Wowza V3 Costs for churches

In my previous post, I mentioned that Wowza’s licensing is changing for EC2-based instances. Naturally, this is going to have an effect on how much it costs. I’m going to break down the numbers for a typical church scenario.

The assumptions I’m going to make are based on usage patterns for Resurrection Online:

  • 1 full-time server
  • 2 services on Sunday, approx. 2 hours each,
  • 2 repeaters per service
  • 1000GB traffic/month
  • US-East zone

Under the current V2 scenario with DevPay, you have the following costs:

  • Full-time instance: 720 hours @ 0.15/hr : $108
  • Repeaters: 32 hours @ 0.15/hr : $4.80
  • Traffic: 1000GB @ $0.15/GB: $150.00
  • Wowza AMI Access: $5

Total: $267.80/month

Under V3, it looks like this:

  • Full-time instance: 720 hours @ $0.085/hr : $61.20
  • Monthly Wowza License: $55
  • Monthly nDVR Add-On License: $20
  • Repeaters: 32 hours @ $0.085/hr: $2.72
  • Daily Wowza License @ $5/day/repeater: $40
  • Daily nDVR License @ $2/day/repeater: $16
  • Traffic: 1000GB @ $0.12/GB: $120.00

Total: $278.92 ($314.92 with nDVR)

Pretty close… But because V3 is no longer tied to DevPay, you have the freedom of using reserved instances. I’ll assume you won’t do a reserved instance for the repeaters.

  • Full-time instance: 720 hours @ $0.03/hr : $21.60
  • Monthly Wowza License: $55
  • Monthly nDVR License: $20
  • Repeaters: 32 hours @ $0.085/hr: $2.72
  • Daily Wowza License @ $5/day/repeater: $40
  • Daily nDVR License @ $2/day/repeater: $16
  • nDVR License:
  • Traffic: 1000GB @ $0.12/GB: $120.00

Subtotal: $239.32 ($273.92 with nDVR)

  • Reserved instance fee – 1 year: $227.50 ($18.96/month) : $ 258.28
  • Reserved instance fee – 3 years : $350 ($9.72/month) : $249.04

Additional repeaters will set you back about $6/day extra ($8 with nDVR)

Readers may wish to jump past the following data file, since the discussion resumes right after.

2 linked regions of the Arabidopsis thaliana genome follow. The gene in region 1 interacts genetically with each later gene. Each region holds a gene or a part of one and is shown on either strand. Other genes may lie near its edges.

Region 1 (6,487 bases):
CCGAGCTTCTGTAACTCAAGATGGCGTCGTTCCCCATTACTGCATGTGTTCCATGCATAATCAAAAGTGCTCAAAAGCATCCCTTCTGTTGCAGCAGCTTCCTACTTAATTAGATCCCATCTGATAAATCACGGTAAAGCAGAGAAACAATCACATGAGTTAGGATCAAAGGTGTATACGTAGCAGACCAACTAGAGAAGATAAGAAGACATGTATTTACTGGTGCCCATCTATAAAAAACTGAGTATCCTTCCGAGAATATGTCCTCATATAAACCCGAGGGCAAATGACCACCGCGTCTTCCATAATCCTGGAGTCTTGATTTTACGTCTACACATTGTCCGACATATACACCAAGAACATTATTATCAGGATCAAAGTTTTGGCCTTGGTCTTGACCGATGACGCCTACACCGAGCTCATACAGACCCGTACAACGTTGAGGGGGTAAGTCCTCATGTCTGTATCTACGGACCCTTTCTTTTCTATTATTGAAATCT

Summary:

  • V2: 267.80/month
  • V3: 278.92/month
  • V3 (1 year reserved): 258.28/month
  • V3 (3 year reserved): 249.04/month
  • nDVR on V3 will add $36/month

As you can see, the economics of this have been turned on their ear – now, instead of multiple small servers being the most cost-effective method of doing repeaters, it now makes sense to spin up one or two considerably larger instances for a couple of hours. If each small costs you $5.16  for two hours, and gains you 150Mbps, it looks a lot better to supersize your instance for about 9 bucks for two hours and get several gigabits out of it. When the folks at Wowza get done benchmarking the EC2 instances with V3, I’ll post another entry.

 

4 Comments On “Wowza V3 Costs for churches”

  1. Hi Ian–
    Great information!  I didn’t realize you could reserve instances for extended periods of time.  I’m thinking about running a full time origin server (m1.xlarge with transcoder) and using Cloudwatch to automatically spin up additional repeaters when necessary.  Do you have any additional info on this process?  Are there any updates on the benchmarking for EC2 instances with Wowza 3?  Is the output based solely on Amazon’s I/O performance?

    Reply

    • Reserving an instance is kind of like paying points on a mortgage – you’re buying down the hourly rate on the box. I don’t know of any new tests on the Wowza 3 in regards to capacity, but those limitations are imposed primarily by I/O capacity on the instance itself. If you were to run a web server on m1.small, you’d probably see very similar limitations. 

      Reply

      • Thanks Ian.  That’s pretty much what I expected re: performance.  Do you have any additional info about using the Cloudwatch API and startup scripts to scale the repeaters when needed?

        Reply

        • I haven’t used cloudwatch to auto-scale – finding a good algorithm to trigger scaling has been a challenge. I also haven’t found a good way to use cloudwatch with startup packages. 

          Reply

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